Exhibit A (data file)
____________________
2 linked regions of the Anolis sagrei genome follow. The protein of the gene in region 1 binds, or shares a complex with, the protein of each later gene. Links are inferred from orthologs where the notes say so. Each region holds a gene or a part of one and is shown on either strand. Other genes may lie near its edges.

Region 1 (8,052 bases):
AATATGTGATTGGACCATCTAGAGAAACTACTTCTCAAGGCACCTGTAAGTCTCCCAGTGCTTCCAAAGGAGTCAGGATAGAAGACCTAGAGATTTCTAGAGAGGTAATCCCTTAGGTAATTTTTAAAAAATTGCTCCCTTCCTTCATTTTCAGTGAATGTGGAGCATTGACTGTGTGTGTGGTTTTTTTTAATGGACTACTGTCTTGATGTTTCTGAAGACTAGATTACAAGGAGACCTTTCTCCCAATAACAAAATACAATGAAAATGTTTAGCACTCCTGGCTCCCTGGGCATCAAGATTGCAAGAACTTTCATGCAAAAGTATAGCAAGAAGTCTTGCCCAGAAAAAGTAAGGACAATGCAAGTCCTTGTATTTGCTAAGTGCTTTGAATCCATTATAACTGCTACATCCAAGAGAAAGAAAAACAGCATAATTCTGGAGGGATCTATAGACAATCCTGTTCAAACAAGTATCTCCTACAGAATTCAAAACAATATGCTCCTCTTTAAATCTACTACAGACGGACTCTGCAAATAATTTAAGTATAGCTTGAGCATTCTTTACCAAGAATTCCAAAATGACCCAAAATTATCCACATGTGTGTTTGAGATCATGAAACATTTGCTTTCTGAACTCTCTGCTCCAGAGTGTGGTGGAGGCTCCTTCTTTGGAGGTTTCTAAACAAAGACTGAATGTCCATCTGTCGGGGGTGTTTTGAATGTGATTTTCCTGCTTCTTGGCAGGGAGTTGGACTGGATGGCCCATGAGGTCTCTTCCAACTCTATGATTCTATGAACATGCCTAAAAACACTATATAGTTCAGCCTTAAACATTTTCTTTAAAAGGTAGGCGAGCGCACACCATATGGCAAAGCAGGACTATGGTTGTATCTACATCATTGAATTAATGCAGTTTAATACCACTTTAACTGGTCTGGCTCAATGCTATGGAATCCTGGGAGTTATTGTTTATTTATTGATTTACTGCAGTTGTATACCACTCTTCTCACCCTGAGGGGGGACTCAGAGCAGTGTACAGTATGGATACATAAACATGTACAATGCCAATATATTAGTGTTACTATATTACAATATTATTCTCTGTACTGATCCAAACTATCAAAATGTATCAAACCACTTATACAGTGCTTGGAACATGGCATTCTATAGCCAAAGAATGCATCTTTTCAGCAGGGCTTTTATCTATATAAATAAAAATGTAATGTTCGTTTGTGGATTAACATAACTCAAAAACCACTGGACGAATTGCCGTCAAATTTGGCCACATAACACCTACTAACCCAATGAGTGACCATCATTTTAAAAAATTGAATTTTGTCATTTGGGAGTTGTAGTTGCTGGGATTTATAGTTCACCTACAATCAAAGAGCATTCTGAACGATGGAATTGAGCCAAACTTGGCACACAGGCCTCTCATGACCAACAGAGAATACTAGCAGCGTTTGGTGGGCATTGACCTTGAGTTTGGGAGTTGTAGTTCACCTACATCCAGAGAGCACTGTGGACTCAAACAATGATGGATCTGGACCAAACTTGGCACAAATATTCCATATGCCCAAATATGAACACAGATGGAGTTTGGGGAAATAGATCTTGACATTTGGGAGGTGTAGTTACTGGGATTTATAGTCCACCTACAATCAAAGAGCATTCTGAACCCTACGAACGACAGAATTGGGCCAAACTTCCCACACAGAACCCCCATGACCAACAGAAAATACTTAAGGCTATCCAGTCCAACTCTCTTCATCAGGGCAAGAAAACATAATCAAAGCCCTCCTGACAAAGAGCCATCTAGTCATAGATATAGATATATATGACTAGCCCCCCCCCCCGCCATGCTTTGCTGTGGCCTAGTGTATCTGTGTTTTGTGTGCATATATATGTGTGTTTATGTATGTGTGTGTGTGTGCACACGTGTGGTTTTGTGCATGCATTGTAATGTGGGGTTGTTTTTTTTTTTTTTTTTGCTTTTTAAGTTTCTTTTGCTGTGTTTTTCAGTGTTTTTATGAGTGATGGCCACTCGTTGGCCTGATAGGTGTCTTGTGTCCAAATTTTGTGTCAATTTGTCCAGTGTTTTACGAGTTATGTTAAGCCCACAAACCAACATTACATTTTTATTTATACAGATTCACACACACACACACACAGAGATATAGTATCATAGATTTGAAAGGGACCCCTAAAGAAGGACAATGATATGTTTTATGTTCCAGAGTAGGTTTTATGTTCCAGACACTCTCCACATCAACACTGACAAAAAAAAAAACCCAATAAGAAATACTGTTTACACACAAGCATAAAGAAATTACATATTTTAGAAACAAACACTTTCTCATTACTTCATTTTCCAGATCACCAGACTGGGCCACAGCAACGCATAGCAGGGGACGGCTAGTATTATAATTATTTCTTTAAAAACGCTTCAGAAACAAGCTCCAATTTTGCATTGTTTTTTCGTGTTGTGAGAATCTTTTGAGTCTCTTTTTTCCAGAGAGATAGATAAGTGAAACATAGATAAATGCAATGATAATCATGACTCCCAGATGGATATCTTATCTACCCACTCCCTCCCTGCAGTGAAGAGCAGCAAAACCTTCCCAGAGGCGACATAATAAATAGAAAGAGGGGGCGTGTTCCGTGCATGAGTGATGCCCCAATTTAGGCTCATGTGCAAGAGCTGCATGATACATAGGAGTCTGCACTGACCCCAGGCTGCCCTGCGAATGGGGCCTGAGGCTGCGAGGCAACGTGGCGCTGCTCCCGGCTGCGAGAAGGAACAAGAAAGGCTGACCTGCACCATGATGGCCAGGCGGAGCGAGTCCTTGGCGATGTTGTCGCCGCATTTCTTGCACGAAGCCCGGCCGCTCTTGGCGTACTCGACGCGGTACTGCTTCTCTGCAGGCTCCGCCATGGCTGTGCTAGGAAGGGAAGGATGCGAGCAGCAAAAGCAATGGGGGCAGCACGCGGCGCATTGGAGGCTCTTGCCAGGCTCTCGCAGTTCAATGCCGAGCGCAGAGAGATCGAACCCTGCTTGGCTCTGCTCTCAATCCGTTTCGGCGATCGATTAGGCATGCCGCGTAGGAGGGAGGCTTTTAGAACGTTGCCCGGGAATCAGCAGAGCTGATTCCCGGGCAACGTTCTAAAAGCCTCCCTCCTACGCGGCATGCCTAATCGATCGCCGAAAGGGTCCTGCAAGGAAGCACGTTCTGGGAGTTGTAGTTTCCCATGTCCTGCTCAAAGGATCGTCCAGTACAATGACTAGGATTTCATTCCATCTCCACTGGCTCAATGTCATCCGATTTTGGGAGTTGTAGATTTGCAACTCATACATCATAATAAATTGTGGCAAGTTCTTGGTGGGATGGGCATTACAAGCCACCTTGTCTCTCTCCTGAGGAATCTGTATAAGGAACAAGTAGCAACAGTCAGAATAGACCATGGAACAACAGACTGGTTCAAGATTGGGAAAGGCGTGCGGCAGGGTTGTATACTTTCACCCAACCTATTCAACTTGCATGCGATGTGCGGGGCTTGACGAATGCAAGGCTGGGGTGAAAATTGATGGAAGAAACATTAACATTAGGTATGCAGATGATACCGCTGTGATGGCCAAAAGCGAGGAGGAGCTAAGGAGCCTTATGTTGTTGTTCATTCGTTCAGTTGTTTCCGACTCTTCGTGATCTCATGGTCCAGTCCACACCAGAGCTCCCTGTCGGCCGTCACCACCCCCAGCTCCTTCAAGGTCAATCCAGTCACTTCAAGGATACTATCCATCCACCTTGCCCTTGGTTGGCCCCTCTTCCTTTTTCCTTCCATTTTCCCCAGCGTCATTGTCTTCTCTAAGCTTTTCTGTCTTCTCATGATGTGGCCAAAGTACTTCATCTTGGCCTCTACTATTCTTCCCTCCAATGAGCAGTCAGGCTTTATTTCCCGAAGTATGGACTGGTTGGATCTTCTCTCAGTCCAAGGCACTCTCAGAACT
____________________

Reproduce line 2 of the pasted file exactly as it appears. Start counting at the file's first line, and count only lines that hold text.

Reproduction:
Region 1 (8,052 bases):